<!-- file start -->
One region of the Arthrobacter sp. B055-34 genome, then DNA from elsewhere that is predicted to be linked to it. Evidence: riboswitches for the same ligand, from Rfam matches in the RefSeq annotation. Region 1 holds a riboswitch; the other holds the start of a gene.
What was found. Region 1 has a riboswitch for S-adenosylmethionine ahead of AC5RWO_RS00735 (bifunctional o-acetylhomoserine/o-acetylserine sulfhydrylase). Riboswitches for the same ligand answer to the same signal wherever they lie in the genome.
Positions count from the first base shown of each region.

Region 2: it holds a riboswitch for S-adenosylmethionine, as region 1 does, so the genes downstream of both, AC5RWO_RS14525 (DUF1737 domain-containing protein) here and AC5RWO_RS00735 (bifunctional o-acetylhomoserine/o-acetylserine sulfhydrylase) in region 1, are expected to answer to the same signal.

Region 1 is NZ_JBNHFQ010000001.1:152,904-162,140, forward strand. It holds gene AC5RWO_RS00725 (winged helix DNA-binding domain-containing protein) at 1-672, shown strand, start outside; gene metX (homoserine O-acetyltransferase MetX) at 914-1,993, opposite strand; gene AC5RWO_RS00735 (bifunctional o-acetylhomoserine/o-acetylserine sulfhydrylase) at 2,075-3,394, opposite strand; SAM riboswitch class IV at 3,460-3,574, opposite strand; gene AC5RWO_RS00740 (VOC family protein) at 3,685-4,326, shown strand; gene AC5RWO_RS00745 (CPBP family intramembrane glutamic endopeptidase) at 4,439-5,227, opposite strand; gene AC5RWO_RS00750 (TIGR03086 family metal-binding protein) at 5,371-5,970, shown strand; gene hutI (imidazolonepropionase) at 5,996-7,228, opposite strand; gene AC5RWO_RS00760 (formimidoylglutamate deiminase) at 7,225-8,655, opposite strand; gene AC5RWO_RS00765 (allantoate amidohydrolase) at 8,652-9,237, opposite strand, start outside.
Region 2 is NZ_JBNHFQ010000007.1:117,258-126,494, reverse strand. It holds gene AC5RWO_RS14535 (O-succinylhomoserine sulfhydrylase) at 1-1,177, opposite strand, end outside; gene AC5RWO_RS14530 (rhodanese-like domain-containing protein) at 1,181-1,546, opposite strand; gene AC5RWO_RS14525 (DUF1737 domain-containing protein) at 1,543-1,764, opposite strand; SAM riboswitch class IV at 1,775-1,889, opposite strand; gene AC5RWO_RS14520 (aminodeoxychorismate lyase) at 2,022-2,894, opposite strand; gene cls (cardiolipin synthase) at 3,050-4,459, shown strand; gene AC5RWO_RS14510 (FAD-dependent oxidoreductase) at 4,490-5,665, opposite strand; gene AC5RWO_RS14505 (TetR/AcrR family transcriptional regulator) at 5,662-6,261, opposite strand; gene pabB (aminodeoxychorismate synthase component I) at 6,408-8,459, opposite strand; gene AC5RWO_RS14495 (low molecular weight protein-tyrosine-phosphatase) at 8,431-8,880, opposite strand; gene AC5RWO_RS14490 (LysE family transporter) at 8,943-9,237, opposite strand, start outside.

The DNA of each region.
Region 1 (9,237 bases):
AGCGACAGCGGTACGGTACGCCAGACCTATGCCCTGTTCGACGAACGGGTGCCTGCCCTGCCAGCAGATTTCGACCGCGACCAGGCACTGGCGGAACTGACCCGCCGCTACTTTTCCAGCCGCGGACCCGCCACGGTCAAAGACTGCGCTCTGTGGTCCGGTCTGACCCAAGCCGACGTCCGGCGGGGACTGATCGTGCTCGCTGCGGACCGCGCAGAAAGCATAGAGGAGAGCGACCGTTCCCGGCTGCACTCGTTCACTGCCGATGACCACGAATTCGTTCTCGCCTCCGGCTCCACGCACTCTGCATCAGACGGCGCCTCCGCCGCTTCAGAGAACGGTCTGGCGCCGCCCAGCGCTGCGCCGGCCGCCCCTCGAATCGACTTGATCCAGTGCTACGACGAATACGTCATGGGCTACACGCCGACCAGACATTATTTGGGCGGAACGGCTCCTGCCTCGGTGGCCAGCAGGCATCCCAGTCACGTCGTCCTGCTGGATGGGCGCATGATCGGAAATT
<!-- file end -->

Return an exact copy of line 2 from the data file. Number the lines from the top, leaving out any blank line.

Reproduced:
What was found. Region 1 has a riboswitch for S-adenosylmethionine ahead of AC5RWO_RS00735 (bifunctional o-acetylhomoserine/o-acetylserine sulfhydrylase). Riboswitches for the same ligand answer to the same signal wherever they lie in the genome.